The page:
Another thought on tax: Experience

I think experience matters more than theory. Why sit around and talk about how well something will work when we have experience so we can see how they work? Experience reveals the unintended consequences that may not be considered in stylized discussions of idealized scenarios.

The trick, however, is recognizing where we have experience. Sometimes such experiences hide in plain sight.

There has been much debate a flat and simple tax code for at least 20 years, if not more.

But, one thought that I didn’t include in my previous thoughts on taxes was that we already have a flat tax model at work and it has been there for quite some time: Social Security and Medicare tax.

Below is the entire Social Security and Medicare “tax code” from the Social Security Administration’s website.

For 2012, the maximum taxable earnings amount for Social Security (OASDI) taxes is $110,100. There is no limitation on taxable earnings for Medicare’s Hospital Insurance (HI) taxes.


  • The Social Security tax rate for employees is 4.2 percent through the end of the year
  • The Social Security tax rate for employers is 6.2 percent
  • The Medicare tax rate is 1.45 percent for employees and employers


  • The Social Security tax rate for self-employed is 10.4 percent through the end of the year. The Medicare tax rate is 2.9 percent for self-employed.

That’s pretty simple. Over the decades, somehow, Social Security and Medicare have managed to resist the ‘fairness’ urges that have made the income tax code a complex behemoth.

While we hear some squawking from folks to make this flat tax more progressive, that so far hasn’t risen above the extraneous noise level because I believe most people view it (perhaps incorrectly) as something they will directly benefit from, so they feel it’s fair to pay their share.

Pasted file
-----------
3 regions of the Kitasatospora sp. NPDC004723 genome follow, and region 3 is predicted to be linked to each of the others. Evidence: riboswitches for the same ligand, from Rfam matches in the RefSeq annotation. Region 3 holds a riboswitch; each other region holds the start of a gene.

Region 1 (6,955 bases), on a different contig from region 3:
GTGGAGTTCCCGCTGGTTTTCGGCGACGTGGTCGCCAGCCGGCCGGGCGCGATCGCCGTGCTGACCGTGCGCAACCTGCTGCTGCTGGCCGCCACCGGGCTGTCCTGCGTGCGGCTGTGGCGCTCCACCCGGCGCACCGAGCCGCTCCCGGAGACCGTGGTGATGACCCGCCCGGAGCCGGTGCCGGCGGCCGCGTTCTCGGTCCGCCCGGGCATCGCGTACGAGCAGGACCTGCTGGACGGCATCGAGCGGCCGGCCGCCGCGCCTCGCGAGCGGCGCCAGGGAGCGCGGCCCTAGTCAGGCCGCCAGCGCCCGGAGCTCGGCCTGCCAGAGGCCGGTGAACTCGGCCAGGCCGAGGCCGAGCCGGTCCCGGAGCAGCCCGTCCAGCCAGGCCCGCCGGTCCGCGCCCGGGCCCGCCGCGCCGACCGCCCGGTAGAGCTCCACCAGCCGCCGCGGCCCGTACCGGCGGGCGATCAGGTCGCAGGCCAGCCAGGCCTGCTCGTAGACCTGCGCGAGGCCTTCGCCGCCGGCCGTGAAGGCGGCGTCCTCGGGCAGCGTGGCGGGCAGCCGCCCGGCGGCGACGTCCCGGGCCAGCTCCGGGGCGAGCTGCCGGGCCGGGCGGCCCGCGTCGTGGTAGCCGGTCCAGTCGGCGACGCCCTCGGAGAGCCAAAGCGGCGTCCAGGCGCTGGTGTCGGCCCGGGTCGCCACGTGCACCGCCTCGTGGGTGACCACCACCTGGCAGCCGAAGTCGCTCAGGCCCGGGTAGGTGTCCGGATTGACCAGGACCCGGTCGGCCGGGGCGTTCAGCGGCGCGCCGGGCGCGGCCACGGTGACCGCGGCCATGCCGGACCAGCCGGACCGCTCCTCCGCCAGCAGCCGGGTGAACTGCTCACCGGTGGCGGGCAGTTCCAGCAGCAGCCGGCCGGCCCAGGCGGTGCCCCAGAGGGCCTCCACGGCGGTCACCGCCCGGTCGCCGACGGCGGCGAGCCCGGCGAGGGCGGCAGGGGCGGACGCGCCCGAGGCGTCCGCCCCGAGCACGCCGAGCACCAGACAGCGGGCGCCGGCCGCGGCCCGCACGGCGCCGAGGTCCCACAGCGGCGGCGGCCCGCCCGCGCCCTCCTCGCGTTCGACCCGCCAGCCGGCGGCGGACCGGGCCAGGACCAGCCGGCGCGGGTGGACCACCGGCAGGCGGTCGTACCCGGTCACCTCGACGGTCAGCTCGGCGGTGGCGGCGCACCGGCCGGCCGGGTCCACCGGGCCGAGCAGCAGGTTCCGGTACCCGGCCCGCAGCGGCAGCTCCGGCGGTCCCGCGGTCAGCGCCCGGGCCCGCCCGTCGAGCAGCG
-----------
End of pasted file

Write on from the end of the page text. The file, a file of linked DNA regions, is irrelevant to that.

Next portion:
You do not have to file a Social Security/Medicare tax return. The total taxes collected through Social Security are about half of the Federal income tax.

If you’re opposed to a simpler income tax code, you should at least consider that the Social Security/Medicare is a relatively flat tax that seems to do its job without creating an inefficient compliance bureaucracy.

2 thoughts on “Another thought on tax: Experience

  1. Hi Seth –

    I support a very simple tax structure at both state and federal levels. As you know, that which we tax, we get less of and that which we subsidize, we get more of. Unfortunately, taxes on income (that is, productivity), whether they be flat or progressive, punish productivity. I don’t think that should be our goal. Now, at certain low rates of taxation, this disincentive has relatively little effect. Unfortunately, at the cumulative rates (federal, state, social security, Medicare, sales, etc.) currently imposed on producers coupled with “entitlements” we provide for the non-producers, too many people CHOOSE to produce LESS than is required to support themselves while we have a shrinking pool of producers who carry the load.

    What I propose – but will never sell politically because of Tocqueville’s (or was if Franklin’s) prediction – is a fixed tax where each household pays an identical tax for the head of the household (regardless of income) plus smaller additional amounts for each dependent. This should be coupled with severely curtailing government spending on entitlement programs and limiting welfare/entitlement to a true safety net, i.e. those UNABLE (not simply unwilling) to provide for themselves get enough to survive, but not so much that they become “too comfortable” and have little incentive to work.

    This would encourage productivity and discourage sloth. It would also remove the incentive – and sometimes the necessity – for both parents to work and thus keep more parents in the house to (hopefully) contribute to better child rearing. It would also serve as a brake on parents (or parent) to have more children than they can really afford.

    Such a tax would also serve as a limit to government spending. Just as most working families do with their family budget, with EVERY citizen having equal financial responsibility for our nation’s expenditures, people will carefully consider and scrutinize the things government spends OUR money on.

    It would also take power away from the federal government and place it back at the local level with citizens. Politicians would not be able to bribe or be bribed by constituents and cronies, using the tax code to reward certain segments with deductions and credits.


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